Tim F. Greten, MD, discusses the role of the gut microbiome in antitumor immunity in liver cancer.
Tim F. Greten, MD, deputy chief and senior investigator of the Thoracic and Gastrointestinal Malignancies Branch at the National Cancer Institute, discusses the role of the gut microbiome in antitumor immunity in liver cancer.
Through bile acid metabolism in the gut microbiome, specific bacteria can develop and lead to the accumulation of bile acids that control immune cells in the liver. This accumulation may influence CD4+ T cells and antitumor immunity, reports Greten.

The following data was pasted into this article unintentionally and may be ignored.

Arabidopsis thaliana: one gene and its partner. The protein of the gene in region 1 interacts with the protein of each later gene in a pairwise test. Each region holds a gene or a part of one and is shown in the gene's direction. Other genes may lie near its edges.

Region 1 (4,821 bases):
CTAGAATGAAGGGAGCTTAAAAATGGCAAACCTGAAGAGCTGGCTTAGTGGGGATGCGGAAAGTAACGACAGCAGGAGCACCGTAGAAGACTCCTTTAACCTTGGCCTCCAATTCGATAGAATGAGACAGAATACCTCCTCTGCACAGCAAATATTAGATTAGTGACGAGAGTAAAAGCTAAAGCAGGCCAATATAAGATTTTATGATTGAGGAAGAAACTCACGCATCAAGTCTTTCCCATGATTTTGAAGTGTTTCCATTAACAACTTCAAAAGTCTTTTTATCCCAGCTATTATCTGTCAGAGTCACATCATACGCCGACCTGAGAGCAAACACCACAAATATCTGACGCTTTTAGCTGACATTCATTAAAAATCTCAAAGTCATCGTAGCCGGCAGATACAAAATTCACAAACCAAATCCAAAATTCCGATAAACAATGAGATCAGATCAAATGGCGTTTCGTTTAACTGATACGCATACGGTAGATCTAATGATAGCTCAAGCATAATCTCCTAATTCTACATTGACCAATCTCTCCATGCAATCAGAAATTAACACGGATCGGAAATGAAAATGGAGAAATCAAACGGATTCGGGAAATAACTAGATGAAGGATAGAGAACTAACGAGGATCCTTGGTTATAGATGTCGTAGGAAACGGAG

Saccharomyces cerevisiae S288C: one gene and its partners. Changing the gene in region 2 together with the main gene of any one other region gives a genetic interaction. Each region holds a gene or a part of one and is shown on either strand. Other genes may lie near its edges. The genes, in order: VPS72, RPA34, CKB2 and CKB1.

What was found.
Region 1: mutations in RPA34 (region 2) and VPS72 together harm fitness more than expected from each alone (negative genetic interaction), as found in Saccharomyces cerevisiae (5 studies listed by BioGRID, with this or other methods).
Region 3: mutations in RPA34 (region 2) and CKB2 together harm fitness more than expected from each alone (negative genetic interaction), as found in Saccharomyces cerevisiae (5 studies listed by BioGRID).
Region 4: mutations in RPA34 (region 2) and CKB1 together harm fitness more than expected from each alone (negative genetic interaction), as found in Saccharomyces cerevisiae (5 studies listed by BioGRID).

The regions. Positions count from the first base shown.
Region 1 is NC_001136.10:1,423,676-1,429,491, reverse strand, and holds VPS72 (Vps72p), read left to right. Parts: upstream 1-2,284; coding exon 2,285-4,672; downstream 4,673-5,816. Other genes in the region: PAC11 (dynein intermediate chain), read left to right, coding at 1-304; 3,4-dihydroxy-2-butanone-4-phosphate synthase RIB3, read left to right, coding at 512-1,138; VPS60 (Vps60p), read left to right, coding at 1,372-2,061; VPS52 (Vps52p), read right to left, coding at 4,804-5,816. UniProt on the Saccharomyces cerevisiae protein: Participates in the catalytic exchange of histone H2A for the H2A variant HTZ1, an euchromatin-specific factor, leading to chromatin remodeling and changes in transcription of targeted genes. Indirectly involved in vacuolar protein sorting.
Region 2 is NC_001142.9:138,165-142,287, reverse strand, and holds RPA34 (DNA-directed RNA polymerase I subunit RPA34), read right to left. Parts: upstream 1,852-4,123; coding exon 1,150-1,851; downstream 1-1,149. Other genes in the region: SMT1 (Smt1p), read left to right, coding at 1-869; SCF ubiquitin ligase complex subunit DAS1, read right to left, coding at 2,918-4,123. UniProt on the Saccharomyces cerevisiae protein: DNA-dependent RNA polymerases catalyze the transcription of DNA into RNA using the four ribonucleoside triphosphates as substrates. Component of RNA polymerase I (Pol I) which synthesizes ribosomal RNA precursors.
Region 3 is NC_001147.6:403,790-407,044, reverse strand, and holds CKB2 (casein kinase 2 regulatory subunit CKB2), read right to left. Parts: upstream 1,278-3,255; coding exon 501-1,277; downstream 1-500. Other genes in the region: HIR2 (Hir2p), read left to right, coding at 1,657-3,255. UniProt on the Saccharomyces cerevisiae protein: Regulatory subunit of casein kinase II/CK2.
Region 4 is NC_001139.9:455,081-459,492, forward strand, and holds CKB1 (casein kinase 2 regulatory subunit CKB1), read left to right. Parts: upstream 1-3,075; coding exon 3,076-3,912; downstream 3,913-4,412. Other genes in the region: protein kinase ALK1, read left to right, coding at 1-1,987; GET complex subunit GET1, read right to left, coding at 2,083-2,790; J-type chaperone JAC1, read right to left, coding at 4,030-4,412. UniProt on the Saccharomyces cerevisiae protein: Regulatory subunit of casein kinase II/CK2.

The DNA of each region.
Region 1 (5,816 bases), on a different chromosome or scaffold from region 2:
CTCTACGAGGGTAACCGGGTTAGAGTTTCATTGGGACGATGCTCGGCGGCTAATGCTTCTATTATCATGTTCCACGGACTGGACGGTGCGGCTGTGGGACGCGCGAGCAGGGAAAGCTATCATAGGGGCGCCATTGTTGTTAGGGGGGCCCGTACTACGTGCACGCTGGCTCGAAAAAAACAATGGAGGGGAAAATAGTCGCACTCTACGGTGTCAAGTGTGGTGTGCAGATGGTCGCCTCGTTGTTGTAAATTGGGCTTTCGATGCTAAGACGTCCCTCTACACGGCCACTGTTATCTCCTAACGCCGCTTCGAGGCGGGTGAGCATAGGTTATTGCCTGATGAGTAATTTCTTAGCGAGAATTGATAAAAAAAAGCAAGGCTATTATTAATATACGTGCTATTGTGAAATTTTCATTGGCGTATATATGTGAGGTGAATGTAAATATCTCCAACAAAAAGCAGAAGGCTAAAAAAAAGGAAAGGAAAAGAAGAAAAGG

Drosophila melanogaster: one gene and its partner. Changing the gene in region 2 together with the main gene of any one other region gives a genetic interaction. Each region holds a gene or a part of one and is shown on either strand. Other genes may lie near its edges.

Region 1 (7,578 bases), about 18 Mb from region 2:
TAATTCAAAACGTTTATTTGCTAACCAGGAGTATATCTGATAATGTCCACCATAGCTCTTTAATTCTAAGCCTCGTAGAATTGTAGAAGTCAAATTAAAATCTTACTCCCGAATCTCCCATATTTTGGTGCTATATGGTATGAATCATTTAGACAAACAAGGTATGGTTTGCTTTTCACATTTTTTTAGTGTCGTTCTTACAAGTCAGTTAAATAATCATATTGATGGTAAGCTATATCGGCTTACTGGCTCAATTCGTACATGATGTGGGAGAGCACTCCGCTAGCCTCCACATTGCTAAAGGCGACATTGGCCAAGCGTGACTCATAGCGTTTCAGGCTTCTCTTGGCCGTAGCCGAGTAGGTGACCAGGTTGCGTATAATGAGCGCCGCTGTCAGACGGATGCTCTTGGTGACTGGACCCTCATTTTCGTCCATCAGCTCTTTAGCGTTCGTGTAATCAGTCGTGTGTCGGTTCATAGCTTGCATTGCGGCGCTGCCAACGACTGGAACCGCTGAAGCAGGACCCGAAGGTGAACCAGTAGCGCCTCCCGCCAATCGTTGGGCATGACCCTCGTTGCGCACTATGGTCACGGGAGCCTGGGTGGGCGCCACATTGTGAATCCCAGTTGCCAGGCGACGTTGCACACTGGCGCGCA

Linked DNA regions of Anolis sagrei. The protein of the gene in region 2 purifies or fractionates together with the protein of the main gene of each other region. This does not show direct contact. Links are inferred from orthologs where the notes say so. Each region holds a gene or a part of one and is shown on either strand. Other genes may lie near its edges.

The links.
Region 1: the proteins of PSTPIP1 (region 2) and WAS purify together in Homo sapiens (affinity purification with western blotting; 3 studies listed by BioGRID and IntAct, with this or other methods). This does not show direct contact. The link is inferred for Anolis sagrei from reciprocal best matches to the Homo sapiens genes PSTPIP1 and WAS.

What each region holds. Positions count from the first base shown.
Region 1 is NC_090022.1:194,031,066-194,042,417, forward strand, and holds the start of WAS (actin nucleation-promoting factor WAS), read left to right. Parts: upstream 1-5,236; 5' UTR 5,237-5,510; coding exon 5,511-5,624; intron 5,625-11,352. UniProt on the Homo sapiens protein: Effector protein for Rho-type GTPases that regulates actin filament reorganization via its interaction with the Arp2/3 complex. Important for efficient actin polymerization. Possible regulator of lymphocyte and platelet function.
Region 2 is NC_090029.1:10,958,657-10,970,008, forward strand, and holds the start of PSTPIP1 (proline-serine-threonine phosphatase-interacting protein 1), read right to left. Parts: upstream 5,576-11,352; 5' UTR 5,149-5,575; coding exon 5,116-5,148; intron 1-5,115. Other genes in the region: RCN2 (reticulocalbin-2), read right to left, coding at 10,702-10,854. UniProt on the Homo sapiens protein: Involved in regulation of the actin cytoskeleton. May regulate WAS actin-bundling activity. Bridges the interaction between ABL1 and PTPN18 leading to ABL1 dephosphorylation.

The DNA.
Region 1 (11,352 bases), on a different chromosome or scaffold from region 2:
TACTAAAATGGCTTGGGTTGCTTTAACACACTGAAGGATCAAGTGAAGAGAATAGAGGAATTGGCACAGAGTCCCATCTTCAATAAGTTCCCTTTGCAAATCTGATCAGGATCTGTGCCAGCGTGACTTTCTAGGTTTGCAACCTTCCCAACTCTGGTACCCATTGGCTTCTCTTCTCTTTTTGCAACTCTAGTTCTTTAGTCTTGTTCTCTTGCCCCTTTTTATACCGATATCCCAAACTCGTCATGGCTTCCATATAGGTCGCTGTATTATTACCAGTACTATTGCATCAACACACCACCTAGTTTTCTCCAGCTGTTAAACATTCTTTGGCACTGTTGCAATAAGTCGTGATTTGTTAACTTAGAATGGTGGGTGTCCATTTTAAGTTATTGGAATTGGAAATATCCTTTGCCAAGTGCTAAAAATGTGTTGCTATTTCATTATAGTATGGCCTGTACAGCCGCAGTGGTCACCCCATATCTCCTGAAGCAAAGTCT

Preclinical data showed enough promise to begin evaluating this in a clinical trial, adds Greten. In the trial, patients will receive antibiotics that target specific bacteria in the gut. From there, antitumor immunity will be measured to see if a response is found. This treatment modality could change the landscape of liver cancer because it does not fall under the category of chemotherapy or immunotherapy, concludes Greten.